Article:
The World's Most Secretive 737 Is America's Key To Better Stealth Tech

10:34:00 PM
WASHINGTON, -- Nobody knows exactly where "Rat 55" lives or precisely what technology it uses to accomplish its mission, but it sure is an exotic beast.

The USAF's secretive NT-43A testbed is a highly modified 737-200 that goes far beyond ground-based radar and infrared signature testing on stealthy aircraft by plying its trade high up in the sky in their target aircraft's natural operating environment.

The aircraft's massive radomes and structural modification were said to have been designed by Lockheed's Skunk Works and were installed by the Goodyear Aerospace plant in Arizona around the turn of the century.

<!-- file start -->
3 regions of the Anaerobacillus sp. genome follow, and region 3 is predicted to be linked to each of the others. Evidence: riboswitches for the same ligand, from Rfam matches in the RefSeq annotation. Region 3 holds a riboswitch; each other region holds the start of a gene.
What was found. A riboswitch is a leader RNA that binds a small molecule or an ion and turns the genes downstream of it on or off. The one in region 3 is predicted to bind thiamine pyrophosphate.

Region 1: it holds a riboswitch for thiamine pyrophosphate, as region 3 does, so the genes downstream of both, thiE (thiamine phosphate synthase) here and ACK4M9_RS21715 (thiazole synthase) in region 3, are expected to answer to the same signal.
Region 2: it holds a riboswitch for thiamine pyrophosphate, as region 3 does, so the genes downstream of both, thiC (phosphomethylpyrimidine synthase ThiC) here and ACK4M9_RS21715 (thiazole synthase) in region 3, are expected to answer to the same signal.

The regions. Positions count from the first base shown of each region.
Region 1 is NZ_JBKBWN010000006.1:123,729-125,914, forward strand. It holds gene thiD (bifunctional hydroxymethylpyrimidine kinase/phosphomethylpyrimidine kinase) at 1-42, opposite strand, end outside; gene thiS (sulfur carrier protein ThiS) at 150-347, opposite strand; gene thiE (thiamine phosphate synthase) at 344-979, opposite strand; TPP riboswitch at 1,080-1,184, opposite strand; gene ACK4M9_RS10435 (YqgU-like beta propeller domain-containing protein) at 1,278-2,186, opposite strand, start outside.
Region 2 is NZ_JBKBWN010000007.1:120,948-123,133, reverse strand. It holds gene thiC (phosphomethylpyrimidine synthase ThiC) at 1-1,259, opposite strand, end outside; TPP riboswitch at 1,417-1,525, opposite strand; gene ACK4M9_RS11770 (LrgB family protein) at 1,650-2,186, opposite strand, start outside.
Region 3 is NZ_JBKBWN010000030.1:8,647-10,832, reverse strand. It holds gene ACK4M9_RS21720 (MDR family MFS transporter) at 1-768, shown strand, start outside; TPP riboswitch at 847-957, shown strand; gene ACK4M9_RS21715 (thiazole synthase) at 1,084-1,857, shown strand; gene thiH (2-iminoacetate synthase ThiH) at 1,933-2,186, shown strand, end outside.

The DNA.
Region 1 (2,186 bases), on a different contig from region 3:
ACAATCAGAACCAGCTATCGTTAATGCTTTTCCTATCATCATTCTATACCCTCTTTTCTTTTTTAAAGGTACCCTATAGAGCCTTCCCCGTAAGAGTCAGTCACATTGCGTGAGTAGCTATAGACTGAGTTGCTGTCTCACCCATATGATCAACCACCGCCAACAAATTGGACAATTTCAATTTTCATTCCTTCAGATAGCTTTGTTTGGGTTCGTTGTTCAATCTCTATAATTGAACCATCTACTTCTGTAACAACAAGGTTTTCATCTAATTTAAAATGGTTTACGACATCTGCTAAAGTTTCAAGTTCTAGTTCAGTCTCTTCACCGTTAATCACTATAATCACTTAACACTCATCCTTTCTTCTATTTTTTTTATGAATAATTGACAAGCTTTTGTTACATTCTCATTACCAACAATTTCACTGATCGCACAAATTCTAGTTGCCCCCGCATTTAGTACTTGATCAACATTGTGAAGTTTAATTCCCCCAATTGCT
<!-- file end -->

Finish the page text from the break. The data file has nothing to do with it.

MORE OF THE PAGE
Before that, USAF serial number 73-1155 lived its life as a humble T-43A navigational training aircraft from 1974 to 1997. It was then retired to the boneyard and stored there for over two years before being chosen for its new unique role. The aircraft's first flight in its monstrous NT-43A form was on March 21, 2001.

According to Globalsecurity.com, the NT-43A's genesis may have deep roots dating back to the origins of stealth technology itself. It seems that the company behind the project has direct links to the creator of the famous Skunk Works' ECHO-1 software program that resulted in the stealthy 'Hopeless Diamond' which eventually turned into the Have Blue demonstrator and then the famous F-117A Nighthawk.


Boeing NT-43A Radar Test Bed aircraft.



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